Update: Miranda Due, an associate producer at Treyarch, has posted about the statement and the Kotaku article that followed on her personal Twitter account. She clarifies that women at the studio organized to have the statement published, and asks for support rather than dismissing its intent.
The women of Treyarch organized to write the statement and have it published. We are the ones that have been impacted the most by what has happened, and we are fighting for a better future. Change has to happen from within and we are doing our best and need support not this. https://t.co/AoWj7BorbK
— Miranda Due ???????????? (@MirandaDue) December 22, 2021
That additional context does change things. So hopefully, these women getting this statement out there is the beginning of tangible change at Treyarch in the coming year.
Original story: Treyarch Studios, one of the developers under Activision-Blizzard’s umbrella, has released a statement vaguely gesturing at the company’s larger workplace culture issues that have been on public display since earlier this year.
The statement was released on the studio’s social channels, and while the underlying message of not standing for the discrimination outlined in a lawsuit against Activision-Blizzard is nice, it stops short of really talking about any concrete actions Treyarch, and Activision-Blizzard as a whole, is doing on the matter.
The full post reads as follows:
Our goal as a studio is to make awesome games for the world to enjoy. Having the privilege to pursue that endeavor is made possible because of Treyarch’s people: we are a studio comprised of smart, talented, world-class creative professionals who seek to perform at our best. Our culture has no room for sexism, harassment, racism, bigotry, discrimination, or bullying. As we move forward, providing a safe, diverse, inclusive working environment so that all may thrive will be our highest priority. Everyone at Treyarch is drawn to game development because we possess a deep love for the artistry of video games and the magic that can create moments that matter. This is a moment that matters and it starts by being better.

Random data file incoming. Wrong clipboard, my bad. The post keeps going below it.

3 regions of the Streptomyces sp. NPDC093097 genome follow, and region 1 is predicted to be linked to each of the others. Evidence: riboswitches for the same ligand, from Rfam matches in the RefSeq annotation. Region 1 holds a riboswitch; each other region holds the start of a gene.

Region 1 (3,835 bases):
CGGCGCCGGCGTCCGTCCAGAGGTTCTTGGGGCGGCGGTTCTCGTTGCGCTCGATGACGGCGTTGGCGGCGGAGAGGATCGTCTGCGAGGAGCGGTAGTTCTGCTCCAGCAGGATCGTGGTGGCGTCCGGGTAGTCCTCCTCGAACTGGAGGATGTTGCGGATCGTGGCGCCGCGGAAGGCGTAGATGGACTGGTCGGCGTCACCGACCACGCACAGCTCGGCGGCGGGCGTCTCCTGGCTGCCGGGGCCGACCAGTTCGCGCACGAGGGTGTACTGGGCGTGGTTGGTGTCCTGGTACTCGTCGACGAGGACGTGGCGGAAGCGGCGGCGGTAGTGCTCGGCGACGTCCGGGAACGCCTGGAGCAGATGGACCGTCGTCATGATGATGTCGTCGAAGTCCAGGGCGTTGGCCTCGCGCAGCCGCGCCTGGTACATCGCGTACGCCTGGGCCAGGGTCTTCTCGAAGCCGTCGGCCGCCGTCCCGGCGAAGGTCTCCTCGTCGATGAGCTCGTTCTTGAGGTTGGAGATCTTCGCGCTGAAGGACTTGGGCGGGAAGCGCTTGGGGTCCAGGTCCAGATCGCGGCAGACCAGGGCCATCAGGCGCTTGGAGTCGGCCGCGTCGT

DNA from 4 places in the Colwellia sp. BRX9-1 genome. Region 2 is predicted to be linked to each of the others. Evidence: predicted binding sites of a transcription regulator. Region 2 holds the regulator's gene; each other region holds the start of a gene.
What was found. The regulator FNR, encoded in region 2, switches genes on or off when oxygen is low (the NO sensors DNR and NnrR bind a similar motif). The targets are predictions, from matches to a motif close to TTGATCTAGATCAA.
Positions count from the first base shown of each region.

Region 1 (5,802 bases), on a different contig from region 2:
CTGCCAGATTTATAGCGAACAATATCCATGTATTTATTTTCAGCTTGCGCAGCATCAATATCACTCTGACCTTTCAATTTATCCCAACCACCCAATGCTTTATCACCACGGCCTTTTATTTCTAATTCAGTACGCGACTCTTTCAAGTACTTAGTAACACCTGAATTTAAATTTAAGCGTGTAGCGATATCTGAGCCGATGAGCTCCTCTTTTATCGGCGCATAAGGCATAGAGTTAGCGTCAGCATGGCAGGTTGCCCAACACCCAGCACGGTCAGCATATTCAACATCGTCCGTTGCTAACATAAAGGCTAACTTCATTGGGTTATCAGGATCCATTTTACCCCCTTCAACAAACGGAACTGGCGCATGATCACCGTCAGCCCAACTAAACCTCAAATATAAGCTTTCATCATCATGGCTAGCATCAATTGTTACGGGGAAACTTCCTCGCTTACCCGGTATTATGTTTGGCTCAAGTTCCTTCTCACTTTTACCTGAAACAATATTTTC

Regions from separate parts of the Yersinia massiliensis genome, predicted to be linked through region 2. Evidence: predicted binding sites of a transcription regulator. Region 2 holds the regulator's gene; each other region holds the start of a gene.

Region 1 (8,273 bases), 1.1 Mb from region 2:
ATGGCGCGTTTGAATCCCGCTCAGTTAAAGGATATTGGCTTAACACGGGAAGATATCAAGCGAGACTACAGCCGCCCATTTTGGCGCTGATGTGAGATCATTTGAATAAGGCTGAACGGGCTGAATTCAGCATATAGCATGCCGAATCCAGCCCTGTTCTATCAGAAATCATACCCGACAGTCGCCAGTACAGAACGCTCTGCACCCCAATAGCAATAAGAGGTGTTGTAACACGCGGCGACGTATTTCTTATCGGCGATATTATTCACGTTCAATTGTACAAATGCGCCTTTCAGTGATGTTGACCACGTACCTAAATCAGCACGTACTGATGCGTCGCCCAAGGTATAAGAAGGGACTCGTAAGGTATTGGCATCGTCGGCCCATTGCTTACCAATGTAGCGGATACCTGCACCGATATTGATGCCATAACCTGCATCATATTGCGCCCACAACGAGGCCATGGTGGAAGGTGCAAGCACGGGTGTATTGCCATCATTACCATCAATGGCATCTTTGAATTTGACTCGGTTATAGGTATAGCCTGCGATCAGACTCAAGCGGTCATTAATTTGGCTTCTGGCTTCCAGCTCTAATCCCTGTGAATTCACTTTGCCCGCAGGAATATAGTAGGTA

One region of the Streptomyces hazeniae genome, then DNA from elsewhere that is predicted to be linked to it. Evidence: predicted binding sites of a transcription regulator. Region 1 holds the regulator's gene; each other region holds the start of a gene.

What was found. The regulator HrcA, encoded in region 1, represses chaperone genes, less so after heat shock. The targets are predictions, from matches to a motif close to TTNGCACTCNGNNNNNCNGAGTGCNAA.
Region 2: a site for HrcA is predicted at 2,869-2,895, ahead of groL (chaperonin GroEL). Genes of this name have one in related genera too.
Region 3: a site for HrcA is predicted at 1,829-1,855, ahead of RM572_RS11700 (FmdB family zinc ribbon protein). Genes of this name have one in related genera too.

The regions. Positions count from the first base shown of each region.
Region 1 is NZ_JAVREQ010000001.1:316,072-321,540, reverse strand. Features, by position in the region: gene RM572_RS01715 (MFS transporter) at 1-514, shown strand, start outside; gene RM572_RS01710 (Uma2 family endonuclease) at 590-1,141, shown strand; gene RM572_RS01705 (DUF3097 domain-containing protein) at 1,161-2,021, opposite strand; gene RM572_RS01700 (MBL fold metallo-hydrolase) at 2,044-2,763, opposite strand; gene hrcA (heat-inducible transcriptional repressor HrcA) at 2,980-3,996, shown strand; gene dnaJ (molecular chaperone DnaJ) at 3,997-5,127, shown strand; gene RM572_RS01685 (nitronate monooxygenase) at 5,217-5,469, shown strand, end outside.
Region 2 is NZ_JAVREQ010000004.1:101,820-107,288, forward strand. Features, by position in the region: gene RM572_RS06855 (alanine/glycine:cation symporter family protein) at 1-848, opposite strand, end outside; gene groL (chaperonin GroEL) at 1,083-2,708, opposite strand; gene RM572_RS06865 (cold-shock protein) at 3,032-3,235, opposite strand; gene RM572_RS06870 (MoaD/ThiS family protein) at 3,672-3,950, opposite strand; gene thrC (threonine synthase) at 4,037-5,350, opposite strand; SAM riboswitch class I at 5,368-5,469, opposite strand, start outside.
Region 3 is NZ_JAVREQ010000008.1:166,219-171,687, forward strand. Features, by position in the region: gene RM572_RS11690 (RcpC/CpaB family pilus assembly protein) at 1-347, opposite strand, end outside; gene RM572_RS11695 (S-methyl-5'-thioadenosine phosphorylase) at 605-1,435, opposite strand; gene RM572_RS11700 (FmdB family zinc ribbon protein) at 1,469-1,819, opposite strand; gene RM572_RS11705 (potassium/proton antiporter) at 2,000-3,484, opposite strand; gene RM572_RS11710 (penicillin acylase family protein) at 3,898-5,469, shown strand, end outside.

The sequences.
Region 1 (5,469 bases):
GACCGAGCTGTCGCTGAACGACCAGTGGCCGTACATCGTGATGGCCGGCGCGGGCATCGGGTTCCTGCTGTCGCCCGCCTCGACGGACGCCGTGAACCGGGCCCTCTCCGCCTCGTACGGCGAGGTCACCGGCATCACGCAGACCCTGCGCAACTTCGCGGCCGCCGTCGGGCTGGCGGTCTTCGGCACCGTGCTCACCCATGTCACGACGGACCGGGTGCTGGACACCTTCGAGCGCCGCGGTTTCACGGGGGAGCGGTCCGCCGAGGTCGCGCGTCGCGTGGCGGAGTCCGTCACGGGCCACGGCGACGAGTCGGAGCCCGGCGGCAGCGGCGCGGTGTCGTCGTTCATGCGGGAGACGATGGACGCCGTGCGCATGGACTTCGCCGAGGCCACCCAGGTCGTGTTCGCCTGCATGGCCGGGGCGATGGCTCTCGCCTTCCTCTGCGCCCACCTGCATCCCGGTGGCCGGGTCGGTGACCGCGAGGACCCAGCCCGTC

As we look ahead to 2022, we felt that it was important to share a few thoughts… pic.twitter.com/lWdEaZVN4w
— Treyarch Studios (@Treyarch) December 21, 2021
This comes five months after the aforementioned lawsuit became public knowledge back in July. But it also comes about a month after a report came out that revealed CEO Bobby Kotick intervened in a case being made against Treyarch Co-Head Dan Bunting to have him removed following alleged harassment. After the report was published, Bunting stepped down from his position at Treyarch. Well, if one of the people at the top is gone that’s at least progress. But I hope this vague platitude of a public statement is coming from a place of actual change. Because as of this writing, Kotick is still CEO at Activision-Blizzard and workers are leaving out of frustration with the company’s handling of its workplace culture.
Treyarch is one of the studios Activision-Blizzard has working on the Call of Duty series, with its latest entry being 2020’s Call of Duty: Black Ops Cold War.